Posts Tagged ‘BIS’

BIS: WE HAVE FAILED TO LEARN FROM THE NORDIC CRISIS

BIS: WE HAVE FAILED TO LEARN FROM THE NORDIC CRISIS

Courtesy of The Pragmatic Capitalist 

The BIS recently released an excellent paper comparing the current crisis to the Nordic crisis.  This is a particularly interesting case study because the Nordic credit crisis was relatively clean for a credit crisis.  Perhaps most interesting is the fact that their crisis was unfolding at the same time as the Japanese crisis.  The results, however, were dramatically different.  I believe the thoughts from the BIS are particularly interesting as I was a proponent of the harsher Swedish Model - a bit more of an Austrian economics approach to the crisis as opposed to the Japanese model of trying to ensure capitalism without losers.  In recent months the USA is looking more and more Japanese and the BIS believes it is due to our flawed response:

“Our analysis indicates that current policies have followed those (Nordic) principles in some respects, but have fallen short in other, arguably more important, ones. If anything, the authorities have intervened even earlier than in the Nordic precedent. In the current episode, the down-leg of the financial cycle had not proceeded as far and banks were further away from the point of technical insolvency. However, the underlying weakness in balance sheets has not been recognised as fully. Efforts to write down assets and induce underlying adjustment in the sector have not been as extensive. Impaired assets have been kept on balance sheets at highly uncertain, and possibly inflated, values. The conditions attached to financial support have not been as strict with respect to asset and cost reductions; if anything, they have been designed with an eye to  sustaining lending. The need to reabsorb the sector’s excess capacity has taken a back seat. All this has tended to slow down resolution.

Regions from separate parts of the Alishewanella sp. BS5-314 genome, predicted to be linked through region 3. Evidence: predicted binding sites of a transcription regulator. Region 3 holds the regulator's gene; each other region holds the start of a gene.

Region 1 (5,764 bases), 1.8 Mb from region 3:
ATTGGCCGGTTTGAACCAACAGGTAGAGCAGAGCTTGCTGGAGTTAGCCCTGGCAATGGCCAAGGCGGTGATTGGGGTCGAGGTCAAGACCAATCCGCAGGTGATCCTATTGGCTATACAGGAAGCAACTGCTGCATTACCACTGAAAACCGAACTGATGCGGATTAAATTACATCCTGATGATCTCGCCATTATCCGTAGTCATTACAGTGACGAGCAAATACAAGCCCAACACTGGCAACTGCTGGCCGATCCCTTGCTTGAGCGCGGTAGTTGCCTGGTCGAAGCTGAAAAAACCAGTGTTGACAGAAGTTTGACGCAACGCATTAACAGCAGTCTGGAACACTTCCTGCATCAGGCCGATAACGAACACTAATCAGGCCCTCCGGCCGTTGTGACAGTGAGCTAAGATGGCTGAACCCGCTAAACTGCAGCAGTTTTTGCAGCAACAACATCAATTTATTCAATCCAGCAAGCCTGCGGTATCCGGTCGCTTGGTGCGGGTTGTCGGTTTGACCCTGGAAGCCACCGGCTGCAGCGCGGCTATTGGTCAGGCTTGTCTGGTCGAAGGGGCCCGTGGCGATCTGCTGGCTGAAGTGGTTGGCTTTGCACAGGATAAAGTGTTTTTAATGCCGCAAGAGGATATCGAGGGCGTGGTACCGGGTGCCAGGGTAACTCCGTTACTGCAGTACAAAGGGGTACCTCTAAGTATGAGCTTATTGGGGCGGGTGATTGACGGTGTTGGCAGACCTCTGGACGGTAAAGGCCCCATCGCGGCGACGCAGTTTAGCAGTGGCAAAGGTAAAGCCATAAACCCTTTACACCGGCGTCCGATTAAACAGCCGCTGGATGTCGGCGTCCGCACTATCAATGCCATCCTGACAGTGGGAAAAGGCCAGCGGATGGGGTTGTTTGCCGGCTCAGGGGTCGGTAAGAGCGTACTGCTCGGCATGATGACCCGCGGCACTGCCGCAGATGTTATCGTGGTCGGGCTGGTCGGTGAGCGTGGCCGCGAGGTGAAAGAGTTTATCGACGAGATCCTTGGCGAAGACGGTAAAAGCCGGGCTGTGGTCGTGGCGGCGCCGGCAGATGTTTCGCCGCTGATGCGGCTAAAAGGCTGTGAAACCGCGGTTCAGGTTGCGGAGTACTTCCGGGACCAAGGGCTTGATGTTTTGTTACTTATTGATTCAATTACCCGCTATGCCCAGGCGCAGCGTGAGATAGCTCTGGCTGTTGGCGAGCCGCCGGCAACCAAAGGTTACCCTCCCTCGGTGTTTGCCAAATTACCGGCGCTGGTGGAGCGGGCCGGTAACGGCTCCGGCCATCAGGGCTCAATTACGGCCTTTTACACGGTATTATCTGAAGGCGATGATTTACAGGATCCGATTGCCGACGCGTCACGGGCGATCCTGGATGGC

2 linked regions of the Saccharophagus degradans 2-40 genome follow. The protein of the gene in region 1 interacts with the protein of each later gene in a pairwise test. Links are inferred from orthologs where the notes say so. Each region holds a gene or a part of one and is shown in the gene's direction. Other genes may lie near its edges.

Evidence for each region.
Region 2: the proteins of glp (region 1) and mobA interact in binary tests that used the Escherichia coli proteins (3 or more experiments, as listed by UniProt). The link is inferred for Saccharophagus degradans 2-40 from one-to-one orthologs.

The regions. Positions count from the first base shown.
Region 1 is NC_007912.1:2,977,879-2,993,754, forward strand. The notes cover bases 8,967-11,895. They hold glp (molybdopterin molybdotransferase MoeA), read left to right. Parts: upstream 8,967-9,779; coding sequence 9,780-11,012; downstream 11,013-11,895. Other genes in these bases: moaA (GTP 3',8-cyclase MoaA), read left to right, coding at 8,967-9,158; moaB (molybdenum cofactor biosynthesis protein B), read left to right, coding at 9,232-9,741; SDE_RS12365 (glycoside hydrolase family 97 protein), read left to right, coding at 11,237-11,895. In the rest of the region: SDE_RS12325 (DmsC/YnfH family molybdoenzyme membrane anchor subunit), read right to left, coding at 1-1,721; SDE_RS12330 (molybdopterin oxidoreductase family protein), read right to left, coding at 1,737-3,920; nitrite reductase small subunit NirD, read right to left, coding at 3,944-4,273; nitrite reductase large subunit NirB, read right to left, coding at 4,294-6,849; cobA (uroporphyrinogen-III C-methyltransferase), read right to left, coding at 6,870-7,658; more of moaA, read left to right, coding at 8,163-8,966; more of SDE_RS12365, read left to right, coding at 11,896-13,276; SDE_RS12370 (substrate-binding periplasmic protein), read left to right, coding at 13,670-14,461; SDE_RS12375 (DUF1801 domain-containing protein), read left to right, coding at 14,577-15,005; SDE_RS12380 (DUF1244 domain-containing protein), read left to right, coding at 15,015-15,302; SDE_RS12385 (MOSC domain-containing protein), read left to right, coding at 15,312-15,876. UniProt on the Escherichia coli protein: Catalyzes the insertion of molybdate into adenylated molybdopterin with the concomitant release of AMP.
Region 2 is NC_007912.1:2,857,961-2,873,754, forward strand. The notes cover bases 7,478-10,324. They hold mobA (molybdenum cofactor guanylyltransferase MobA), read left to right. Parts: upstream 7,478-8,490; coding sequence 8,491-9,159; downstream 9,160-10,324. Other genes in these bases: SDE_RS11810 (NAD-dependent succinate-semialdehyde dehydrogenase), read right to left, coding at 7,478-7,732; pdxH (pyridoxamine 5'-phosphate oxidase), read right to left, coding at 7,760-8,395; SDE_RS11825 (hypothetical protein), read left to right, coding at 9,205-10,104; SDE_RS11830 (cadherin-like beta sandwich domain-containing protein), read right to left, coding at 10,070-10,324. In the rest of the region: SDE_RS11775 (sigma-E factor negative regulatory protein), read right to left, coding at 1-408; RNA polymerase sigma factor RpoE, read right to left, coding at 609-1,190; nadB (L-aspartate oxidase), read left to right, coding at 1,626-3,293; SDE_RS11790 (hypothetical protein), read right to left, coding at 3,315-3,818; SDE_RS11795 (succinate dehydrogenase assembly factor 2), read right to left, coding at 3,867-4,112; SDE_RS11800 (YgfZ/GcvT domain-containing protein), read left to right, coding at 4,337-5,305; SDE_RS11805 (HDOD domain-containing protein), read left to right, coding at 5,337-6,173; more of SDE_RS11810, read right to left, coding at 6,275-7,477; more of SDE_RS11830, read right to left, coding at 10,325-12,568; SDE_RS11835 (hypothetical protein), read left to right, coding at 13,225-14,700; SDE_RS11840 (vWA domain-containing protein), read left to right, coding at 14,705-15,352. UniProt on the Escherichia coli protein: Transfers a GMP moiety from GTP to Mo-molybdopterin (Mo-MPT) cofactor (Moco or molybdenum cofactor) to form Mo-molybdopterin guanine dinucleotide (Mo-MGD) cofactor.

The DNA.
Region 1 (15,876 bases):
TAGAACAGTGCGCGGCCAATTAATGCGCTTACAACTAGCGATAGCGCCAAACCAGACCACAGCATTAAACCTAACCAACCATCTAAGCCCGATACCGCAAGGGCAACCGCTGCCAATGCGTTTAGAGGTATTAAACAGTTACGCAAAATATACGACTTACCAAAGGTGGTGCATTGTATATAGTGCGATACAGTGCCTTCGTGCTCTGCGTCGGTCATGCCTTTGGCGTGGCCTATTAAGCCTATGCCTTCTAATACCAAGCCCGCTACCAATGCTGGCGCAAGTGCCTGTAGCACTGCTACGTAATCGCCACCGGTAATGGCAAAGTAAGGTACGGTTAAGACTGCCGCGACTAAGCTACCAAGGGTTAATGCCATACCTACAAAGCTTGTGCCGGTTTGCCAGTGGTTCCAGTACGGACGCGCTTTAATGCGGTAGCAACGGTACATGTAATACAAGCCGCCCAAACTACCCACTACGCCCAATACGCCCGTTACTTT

In other words, the zombie banks live on just as they have in Japan.  But perhaps most important is the fact that the losers have not been allowed to lose.  Government intervention has only kicked the can down the road.  The BIS detailed the successful principles involved in a swift crisis response and sustainable recovery:

Principle 1: Early recognition and intervention 
P1: The nature and size of the problems should be recognised early and intervention should follow quickly.

The purpose of early recognition and intervention is to avoid a hidden deterioration in conditions that could magnify the costs of the


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I Love 33:1 Leverage – BIS

I Love 33:1 Leverage – BIS

Courtesy of Karl Denninger at The Market Ticker 

Amusing news here out of BIS….

When it comes to the calibration, the Committee is proposing to test a minimum Tier 1 leverage ratio of 3% during the parallel run period.

Ah, now that’s nice.  How do we get that sort of leverage ratio being "allowed"?  I wonder if Germany’s banks might have something to do with that….

I’ve read the entire report; Bloomberg has a "sanitized" version is that is mostly ok in it’s interpretation – the key point being: